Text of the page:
All Zero-Install does is automate a process that occurs manually anyway - the "oh, I need X to run Y, I should install it". While the zero-install approach does not solve the problem of whether you should trust X, or whether the web server on which X resides will be up, it doesn't make it any worse either, and can incorporate automatic safeguards against both problems (such as fallback mirrors, and signature checking).

Interesting idea !

It's an interesting idea and has some things common with java webstart.
But without automatic updates (need to be done manually).

I think it can (and should) be applied to JNode but maybe with some adjustements.

I agree with the idea of implementing it as a filesystem because it may allow user with no net connection to transparently load apps from a local filesystem (on a CDROM for example).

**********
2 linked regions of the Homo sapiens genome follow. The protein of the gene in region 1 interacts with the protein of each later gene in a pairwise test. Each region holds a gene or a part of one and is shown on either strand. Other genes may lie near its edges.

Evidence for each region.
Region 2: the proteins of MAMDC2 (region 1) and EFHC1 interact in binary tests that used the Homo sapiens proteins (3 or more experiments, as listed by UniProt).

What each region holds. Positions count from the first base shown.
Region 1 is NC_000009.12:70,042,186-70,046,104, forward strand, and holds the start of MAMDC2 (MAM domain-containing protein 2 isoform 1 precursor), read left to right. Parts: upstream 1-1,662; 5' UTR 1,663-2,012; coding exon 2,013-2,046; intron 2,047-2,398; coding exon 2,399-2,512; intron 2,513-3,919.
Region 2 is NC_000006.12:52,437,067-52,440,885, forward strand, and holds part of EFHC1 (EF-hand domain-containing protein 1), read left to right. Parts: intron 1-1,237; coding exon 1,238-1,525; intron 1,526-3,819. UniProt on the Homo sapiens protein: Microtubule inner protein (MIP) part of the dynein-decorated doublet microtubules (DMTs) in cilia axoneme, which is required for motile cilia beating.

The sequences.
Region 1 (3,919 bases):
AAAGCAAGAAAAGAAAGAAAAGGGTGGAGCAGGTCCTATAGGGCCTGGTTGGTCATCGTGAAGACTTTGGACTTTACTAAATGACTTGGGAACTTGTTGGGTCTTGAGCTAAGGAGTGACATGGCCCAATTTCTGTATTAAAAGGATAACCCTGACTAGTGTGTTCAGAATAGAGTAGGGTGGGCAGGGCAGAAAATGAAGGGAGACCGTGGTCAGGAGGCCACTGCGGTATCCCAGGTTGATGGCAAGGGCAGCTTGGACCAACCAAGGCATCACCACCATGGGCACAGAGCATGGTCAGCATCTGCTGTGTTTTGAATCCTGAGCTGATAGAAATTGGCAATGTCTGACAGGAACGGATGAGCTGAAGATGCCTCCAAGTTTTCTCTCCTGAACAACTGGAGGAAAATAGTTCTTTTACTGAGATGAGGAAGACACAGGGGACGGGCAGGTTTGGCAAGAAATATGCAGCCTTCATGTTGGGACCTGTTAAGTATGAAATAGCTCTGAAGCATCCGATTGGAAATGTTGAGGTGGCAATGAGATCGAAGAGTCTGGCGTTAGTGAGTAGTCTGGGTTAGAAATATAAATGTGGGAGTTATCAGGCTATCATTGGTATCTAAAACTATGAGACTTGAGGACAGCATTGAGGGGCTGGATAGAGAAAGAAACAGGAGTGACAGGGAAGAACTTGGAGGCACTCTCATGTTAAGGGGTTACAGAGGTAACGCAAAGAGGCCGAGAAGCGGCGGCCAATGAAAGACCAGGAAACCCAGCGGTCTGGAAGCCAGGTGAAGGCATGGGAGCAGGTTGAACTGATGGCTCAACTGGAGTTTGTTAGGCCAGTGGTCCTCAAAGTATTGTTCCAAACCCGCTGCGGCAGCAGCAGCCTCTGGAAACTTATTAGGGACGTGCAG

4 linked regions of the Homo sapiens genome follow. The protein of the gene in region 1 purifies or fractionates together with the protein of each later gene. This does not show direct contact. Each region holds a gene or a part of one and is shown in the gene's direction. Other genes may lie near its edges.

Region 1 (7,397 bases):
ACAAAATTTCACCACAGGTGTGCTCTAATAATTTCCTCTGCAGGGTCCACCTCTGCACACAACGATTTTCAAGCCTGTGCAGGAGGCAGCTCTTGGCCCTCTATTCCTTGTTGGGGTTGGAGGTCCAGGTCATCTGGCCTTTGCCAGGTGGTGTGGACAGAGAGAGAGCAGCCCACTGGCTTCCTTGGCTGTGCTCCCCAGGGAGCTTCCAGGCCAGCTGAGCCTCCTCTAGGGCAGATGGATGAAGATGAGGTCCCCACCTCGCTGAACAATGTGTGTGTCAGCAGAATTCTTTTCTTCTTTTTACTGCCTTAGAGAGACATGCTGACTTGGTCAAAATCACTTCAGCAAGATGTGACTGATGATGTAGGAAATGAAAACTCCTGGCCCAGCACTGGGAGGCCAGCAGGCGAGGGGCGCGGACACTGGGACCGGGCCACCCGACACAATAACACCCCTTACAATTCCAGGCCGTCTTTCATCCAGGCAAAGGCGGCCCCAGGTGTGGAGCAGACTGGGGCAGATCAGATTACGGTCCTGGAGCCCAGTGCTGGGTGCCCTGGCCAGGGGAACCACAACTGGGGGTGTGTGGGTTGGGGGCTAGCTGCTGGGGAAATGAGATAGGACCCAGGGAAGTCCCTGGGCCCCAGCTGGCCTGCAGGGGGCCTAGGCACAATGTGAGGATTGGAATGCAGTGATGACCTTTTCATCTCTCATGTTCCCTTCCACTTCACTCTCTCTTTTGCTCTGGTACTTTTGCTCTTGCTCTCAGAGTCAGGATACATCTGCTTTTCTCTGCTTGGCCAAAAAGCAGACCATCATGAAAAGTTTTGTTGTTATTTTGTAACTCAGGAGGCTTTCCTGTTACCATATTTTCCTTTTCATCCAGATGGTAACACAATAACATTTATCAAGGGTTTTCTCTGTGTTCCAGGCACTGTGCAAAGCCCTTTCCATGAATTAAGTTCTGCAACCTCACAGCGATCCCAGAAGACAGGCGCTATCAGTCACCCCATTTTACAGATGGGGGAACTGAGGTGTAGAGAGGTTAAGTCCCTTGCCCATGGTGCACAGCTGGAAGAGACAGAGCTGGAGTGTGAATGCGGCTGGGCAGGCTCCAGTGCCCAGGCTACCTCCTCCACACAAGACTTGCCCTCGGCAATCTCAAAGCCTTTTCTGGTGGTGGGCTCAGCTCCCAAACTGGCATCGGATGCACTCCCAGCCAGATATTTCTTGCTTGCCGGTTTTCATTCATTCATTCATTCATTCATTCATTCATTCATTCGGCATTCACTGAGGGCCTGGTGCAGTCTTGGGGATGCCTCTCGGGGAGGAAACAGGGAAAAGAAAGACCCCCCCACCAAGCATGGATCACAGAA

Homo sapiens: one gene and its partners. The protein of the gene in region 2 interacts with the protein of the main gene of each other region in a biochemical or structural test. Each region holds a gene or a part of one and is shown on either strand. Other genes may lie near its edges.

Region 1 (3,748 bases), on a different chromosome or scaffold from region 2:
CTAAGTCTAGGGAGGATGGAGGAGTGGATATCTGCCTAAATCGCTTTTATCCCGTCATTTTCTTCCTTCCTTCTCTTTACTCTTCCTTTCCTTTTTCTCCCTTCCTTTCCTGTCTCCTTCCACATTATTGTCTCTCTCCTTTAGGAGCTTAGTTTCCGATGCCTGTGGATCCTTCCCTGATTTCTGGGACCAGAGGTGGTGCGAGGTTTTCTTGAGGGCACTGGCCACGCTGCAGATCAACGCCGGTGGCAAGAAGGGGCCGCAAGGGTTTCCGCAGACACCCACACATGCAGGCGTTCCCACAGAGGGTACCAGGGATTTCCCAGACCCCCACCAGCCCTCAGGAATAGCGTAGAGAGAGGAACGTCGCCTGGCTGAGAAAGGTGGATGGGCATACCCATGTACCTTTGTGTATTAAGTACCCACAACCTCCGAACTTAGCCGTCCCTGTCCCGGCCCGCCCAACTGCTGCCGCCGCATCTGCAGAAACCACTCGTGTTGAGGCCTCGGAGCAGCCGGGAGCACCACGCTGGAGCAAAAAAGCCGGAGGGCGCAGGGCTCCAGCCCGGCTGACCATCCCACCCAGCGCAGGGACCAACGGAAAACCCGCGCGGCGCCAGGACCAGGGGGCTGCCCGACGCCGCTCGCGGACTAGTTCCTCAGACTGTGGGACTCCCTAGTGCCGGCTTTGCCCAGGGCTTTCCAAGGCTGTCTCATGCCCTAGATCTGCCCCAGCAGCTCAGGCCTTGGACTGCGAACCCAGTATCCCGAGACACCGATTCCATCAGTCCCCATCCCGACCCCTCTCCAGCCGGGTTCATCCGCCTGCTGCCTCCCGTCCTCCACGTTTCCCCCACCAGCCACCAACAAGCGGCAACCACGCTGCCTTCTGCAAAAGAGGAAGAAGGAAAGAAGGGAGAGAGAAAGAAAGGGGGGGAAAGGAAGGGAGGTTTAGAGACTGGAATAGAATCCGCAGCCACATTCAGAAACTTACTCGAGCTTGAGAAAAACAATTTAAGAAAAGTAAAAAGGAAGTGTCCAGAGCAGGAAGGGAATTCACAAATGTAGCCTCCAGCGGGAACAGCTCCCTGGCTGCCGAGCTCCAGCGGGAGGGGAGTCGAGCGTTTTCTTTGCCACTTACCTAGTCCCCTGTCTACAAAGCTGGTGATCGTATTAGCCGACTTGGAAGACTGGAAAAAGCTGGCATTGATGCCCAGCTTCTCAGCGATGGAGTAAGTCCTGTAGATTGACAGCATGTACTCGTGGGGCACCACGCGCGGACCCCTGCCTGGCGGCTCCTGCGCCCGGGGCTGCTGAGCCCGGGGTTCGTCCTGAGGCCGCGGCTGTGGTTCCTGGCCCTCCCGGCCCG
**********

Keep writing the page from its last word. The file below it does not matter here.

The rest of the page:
Glad someone likes it Smiling

It's an interesting idea and has some things common with java webstart.
But without automatic updates (need to be done manually).

Automatic updates could be achieved with relative ease, the user could configure how ferquently it should check for updates, perhaps once a day or once a week.

I think it can (and should) be applied to JNode but maybe with some adjustements.

I agree, Zero-Install is designed to work with a pre-existing operating system, but with JNode we could design the operating system around this concept and thus implement it in a much more powerful way.

Having said that, I think Zero-Install should be a blueprint, their handling of authentication and security seems pretty interesting, as does their handling of versioning.

All of this could mean that all you need is enough of JNode to get a network interface up and running, and there rest of the operating system could download itself using this mechanism.

Need Control